Broken Chain 

by Gary Soto 

Alfonso sat on the porch trying to push his crooked teeth to where he thought they belonged. He hated the way he looked. Last week he did fifty sit-ups a day, thinking that he would burn those already apparent ripples on his stomach to even deeper ripples, dark ones, so when he went swimming at the canal next summer, girls in cut-offs would notice. And the guys would think he was tough, someone who could take a punch and give it back. He wanted “cuts” like those he had seen on a calendar of an Aztec warrior standing on a pyramid with a woman in his arms. (Even she had cuts he could see beneath her thin dress.) The calendar hung above the cash register at La Plaza. Orsua, the owner, said Alfonso could have the calendar at the end of the year if the waitress, Yolanda, didn’t take it first. 

Alfonso studied the magazine pictures of rock stars for a hairstyle. He liked the way Prince looked—and the bass player from Los Lobos. Alfonso thought he would look cool with his hair razored into a V in the back and streaked purple. But he knew his mother wouldn’t go for it. And his father, who was puro Mexicano, would sit in his chair after work, sullen as a toad, and call him “sissy.” 

Alfonso didn’t dare color his hair. But one day he had had it butched on the top, like in the magazines. His father had come home that evening from a softball game, happy that his team had drilled four homers in a thirteen-to-five bashing of Color Tile. He’d swaggered into the living room but had stopped cold when he saw Alfonso and asked, not joking but with real concern, “Did you hurt your head at school? ¿Qué pasó?” 

Alfonso had pretended not to hear his father and had gone to his room, where he studied his hair from all angles in the mirror. He liked what he saw until he smiled and realized for the first time that his teeth were crooked, like a pile of wrecked cars. He grew depressed and turned away from the mirror. He sat on his bed and leafed through the rock magazine until he came to the rock star with the butched top. His mouth was closed, but Alfonso was sure his teeth weren’t crooked. 

Alfonso didn’t want to be the handsomest kid at school, but he was determined to be better looking than average. The next day he spent his lawn-mowing money on a new shirt and, with a pocketknife, scooped the moons of dirt from under his fingernails.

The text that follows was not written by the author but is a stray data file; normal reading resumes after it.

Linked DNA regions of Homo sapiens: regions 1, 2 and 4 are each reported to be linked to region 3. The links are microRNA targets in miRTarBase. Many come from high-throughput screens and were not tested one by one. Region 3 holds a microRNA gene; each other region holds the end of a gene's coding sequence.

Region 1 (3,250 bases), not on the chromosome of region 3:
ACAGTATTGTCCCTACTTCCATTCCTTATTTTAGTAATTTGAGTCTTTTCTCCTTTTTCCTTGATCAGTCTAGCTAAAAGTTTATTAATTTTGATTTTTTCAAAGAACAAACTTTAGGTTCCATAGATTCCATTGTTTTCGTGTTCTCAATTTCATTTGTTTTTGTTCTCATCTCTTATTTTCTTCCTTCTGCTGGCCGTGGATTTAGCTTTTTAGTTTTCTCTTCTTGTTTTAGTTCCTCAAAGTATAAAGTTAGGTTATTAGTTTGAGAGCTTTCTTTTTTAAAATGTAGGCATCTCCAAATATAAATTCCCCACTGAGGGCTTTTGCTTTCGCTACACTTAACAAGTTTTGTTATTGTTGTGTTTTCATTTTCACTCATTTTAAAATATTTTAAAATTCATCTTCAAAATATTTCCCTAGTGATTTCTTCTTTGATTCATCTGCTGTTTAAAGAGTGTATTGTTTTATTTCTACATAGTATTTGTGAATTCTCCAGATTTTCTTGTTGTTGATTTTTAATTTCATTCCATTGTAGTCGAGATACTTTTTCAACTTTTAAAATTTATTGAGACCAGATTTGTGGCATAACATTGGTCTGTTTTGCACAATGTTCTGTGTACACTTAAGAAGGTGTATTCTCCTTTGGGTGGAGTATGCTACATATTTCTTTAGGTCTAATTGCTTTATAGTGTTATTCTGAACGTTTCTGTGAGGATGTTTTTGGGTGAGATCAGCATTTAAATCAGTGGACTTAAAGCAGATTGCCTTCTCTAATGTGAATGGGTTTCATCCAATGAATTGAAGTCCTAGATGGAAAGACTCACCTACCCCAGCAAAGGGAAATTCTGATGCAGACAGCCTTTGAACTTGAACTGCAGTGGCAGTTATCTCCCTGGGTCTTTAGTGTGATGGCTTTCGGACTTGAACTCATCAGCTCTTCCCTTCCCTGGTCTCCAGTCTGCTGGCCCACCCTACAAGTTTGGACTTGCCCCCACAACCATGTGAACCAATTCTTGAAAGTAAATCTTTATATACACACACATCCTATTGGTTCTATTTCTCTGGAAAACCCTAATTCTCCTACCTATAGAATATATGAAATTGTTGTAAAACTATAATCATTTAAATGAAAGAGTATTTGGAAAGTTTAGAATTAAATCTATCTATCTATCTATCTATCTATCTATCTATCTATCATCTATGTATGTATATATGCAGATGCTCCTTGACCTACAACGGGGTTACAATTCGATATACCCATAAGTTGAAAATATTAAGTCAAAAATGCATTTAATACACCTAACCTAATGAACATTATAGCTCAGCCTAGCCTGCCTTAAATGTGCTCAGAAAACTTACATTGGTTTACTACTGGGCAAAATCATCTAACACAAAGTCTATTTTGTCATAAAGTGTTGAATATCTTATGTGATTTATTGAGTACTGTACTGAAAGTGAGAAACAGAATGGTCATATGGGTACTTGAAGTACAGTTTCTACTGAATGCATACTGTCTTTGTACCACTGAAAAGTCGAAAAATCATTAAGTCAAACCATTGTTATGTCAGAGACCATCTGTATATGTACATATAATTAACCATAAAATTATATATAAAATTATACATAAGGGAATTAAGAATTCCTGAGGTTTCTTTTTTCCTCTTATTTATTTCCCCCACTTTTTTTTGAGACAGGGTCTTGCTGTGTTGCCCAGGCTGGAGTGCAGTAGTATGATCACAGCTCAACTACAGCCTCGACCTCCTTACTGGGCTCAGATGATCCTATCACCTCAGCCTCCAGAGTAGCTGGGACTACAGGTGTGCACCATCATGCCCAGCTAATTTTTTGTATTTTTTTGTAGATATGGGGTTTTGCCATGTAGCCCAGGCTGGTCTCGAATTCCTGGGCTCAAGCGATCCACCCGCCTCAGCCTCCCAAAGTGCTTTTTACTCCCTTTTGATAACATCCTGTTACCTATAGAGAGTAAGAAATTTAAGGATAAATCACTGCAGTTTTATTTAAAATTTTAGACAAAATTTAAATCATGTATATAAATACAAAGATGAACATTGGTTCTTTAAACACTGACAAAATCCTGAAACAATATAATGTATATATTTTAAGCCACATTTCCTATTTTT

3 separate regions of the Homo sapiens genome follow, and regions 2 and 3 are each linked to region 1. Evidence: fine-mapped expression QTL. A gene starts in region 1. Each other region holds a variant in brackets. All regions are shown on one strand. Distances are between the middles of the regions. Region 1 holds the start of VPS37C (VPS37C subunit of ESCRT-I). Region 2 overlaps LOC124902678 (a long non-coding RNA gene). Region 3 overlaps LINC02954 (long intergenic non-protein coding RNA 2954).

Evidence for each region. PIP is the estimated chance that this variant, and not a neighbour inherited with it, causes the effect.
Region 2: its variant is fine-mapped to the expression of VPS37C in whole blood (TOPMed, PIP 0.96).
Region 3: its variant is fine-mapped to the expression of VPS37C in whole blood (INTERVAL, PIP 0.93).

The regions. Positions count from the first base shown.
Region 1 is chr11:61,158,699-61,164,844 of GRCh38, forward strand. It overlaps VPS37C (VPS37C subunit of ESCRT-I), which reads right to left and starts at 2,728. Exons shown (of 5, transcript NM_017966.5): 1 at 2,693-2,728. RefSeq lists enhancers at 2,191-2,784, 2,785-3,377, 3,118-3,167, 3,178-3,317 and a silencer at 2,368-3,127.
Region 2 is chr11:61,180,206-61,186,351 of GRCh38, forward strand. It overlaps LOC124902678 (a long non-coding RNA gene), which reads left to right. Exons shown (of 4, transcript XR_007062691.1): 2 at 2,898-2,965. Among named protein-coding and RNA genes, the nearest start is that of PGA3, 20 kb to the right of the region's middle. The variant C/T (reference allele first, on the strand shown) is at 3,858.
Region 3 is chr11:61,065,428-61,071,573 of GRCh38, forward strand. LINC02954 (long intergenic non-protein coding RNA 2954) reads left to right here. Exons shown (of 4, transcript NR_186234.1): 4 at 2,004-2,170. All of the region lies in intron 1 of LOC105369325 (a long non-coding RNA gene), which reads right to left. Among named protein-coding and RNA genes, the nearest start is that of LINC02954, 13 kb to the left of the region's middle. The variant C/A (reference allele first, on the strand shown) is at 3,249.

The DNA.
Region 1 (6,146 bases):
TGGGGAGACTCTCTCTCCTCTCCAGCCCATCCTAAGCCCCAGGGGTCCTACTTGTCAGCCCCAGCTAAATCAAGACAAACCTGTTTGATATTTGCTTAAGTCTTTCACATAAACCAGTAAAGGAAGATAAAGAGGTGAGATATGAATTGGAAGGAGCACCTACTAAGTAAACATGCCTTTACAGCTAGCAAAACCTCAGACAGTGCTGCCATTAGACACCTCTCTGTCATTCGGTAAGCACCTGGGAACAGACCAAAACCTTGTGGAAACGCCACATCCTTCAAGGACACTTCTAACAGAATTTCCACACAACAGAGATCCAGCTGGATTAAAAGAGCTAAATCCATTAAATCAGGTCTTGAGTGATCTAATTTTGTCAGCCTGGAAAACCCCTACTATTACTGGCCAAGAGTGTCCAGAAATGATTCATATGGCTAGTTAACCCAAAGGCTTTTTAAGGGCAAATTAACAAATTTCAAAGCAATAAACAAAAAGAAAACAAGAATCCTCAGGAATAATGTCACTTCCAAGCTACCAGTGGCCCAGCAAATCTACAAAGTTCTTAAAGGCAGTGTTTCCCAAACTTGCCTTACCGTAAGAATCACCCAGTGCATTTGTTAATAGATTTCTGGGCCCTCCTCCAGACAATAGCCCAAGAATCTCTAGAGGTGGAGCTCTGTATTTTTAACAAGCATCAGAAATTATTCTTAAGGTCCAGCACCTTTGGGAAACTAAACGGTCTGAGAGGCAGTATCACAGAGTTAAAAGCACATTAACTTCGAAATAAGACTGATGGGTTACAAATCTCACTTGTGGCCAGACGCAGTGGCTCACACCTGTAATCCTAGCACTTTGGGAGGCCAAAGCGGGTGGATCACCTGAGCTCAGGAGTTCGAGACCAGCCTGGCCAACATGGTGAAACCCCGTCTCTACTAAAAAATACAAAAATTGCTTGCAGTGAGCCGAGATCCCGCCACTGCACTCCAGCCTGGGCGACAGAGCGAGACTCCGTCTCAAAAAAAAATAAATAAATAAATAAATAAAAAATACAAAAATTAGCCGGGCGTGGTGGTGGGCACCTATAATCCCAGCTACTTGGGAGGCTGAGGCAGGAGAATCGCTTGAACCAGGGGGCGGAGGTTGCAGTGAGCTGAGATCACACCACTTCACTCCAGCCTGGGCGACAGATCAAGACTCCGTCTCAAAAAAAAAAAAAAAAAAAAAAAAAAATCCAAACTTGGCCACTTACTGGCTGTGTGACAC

He spent hours in front of the mirror trying to herd his teeth into place with his thumb. He asked his mother if he could have braces, like Frankie Molina, her godson, but he asked at the wrong time. She was at the kitchen table licking the envelope to the house payment. She glared up at him. “Do you think money grows on trees?” 

His mother clipped coupons from magazines and newspapers, kept a vegetable garden in the summer, and shopped at Penney’s and K-Mart. Their family ate a lot of frijoles, which was OK because nothing else tasted so good, though one time Alfonso had had Chinese pot stickers and thought they were the next best food in the world. 

He didn’t ask his mother for braces again, even when she was in a better mood. He decided to fix his teeth by pushing on them with his thumbs. After breakfast that Saturday he went to his room, closed the door quietly, turned the radio on, and pushed for three hours straight. 

He pushed for ten minutes, rested for five, and every half hour, during a radio commercial, checked to see if his smile had improved. It hadn’t. 

Eventually he grew bored and went outside with an old gym sock to wipe down his bike, a ten-speed from Montgomery Ward. His thumbs were tired and wrinkled and pink, the way they got when he stayed in the bathtub too long. 

Alfonso’s older brother, Ernie, rode up on his Montgomery Ward bicycle looking depressed. He parked his bike against the peach tree and sat on the back steps, keeping his head down and stepping on ants that came too close. 

Alfonso knew better than to say anything when Ernie looked mad. He turned his bike over, balancing it on the handlebars and seat, and flossed the spokes with the sock. When he was finished, he pressed a knuckle to his teeth until they tingled. 

Ernie groaned and said, “Ah, man.” 
Alfonso waited a few minutes before asking, “What’s the matter?” He pretended not to be too interested. He picked up a wad of steel wool and continued cleaning the spokes. 
Ernie hesitated, not sure if Alfonso would laugh. But it came out. “Those girls didn’t show up. And you better not laugh.” 

“What girls?”

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